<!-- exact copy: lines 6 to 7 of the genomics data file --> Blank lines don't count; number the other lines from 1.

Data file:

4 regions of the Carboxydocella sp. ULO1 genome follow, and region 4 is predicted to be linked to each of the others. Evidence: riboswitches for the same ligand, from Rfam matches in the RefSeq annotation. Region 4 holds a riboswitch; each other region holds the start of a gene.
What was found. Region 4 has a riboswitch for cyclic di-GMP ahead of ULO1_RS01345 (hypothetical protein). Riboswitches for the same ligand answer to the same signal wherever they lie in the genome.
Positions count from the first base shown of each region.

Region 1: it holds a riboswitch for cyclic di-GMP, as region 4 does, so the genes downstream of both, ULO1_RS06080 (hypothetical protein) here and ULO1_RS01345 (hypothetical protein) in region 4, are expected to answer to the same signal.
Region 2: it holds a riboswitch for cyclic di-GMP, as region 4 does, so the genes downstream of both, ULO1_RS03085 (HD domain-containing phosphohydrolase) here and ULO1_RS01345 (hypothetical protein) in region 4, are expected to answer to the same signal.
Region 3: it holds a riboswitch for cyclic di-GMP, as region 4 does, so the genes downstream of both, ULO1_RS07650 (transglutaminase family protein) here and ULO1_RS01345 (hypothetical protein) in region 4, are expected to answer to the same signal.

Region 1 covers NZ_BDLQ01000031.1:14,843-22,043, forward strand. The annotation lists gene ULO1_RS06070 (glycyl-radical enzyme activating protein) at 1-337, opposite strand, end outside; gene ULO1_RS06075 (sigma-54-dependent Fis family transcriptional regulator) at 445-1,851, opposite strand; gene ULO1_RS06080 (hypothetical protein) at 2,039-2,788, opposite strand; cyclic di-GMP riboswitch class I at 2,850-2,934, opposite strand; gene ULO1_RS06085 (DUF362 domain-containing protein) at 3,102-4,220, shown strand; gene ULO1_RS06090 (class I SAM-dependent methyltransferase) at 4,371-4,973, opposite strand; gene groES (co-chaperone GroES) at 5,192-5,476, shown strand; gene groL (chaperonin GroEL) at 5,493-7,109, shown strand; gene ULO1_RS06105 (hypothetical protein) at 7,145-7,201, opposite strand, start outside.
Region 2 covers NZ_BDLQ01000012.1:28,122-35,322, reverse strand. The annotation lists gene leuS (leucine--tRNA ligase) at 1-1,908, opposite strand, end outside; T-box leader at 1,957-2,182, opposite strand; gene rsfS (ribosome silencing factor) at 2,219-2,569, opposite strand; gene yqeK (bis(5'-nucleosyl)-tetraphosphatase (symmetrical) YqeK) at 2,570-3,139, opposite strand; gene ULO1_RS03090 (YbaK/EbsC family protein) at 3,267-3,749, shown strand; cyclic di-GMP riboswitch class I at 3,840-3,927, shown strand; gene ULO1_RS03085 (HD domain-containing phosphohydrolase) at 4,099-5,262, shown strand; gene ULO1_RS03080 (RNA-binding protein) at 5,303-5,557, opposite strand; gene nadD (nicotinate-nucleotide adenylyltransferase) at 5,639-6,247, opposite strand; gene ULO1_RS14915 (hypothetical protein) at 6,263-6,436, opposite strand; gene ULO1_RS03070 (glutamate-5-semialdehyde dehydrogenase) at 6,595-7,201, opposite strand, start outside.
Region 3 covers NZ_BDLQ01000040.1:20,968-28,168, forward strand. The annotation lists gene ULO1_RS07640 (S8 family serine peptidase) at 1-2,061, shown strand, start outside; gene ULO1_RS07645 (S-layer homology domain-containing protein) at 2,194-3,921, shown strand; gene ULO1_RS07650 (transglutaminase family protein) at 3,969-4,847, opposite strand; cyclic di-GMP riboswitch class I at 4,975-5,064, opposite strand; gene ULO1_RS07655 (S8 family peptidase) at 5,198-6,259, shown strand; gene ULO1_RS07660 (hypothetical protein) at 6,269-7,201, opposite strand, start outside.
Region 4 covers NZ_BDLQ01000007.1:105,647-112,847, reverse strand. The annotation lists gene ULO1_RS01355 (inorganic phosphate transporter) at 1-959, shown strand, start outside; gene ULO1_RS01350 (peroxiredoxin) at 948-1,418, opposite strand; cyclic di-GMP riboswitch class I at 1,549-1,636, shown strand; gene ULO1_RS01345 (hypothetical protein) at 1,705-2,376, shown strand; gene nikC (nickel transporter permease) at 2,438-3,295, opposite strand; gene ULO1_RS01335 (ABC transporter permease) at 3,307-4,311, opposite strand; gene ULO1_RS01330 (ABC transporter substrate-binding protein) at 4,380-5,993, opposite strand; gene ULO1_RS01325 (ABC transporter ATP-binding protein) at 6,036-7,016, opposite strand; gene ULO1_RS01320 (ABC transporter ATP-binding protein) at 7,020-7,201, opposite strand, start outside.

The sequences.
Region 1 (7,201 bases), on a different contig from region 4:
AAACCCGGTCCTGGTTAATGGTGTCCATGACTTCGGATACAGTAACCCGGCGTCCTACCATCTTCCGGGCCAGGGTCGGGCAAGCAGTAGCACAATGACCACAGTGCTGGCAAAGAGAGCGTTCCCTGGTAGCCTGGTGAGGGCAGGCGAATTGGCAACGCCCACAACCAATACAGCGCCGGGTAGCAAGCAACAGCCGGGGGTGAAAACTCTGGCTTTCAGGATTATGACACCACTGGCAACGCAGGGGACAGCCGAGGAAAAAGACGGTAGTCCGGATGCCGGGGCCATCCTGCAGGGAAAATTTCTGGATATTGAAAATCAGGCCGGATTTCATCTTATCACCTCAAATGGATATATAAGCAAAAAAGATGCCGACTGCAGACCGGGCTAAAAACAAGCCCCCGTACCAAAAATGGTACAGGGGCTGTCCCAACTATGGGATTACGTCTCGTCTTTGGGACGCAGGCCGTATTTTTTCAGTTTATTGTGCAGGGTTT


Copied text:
Region 3: it holds a riboswitch for cyclic di-GMP, as region 4 does, so the genes downstream of both, ULO1_RS07650 (transglutaminase family protein) here and ULO1_RS01345 (hypothetical protein) in region 4, are expected to answer to the same signal.

Region 1 covers NZ_BDLQ01000031.1:14,843-22,043, forward strand. The annotation lists gene ULO1_RS06070 (glycyl-radical enzyme activating protein) at 1-337, opposite strand, end outside; gene ULO1_RS06075 (sigma-54-dependent Fis family transcriptional regulator) at 445-1,851, opposite strand; gene ULO1_RS06080 (hypothetical protein) at 2,039-2,788, opposite strand; cyclic di-GMP riboswitch class I at 2,850-2,934, opposite strand; gene ULO1_RS06085 (DUF362 domain-containing protein) at 3,102-4,220, shown strand; gene ULO1_RS06090 (class I SAM-dependent methyltransferase) at 4,371-4,973, opposite strand; gene groES (co-chaperone GroES) at 5,192-5,476, shown strand; gene groL (chaperonin GroEL) at 5,493-7,109, shown strand; gene ULO1_RS06105 (hypothetical protein) at 7,145-7,201, opposite strand, start outside.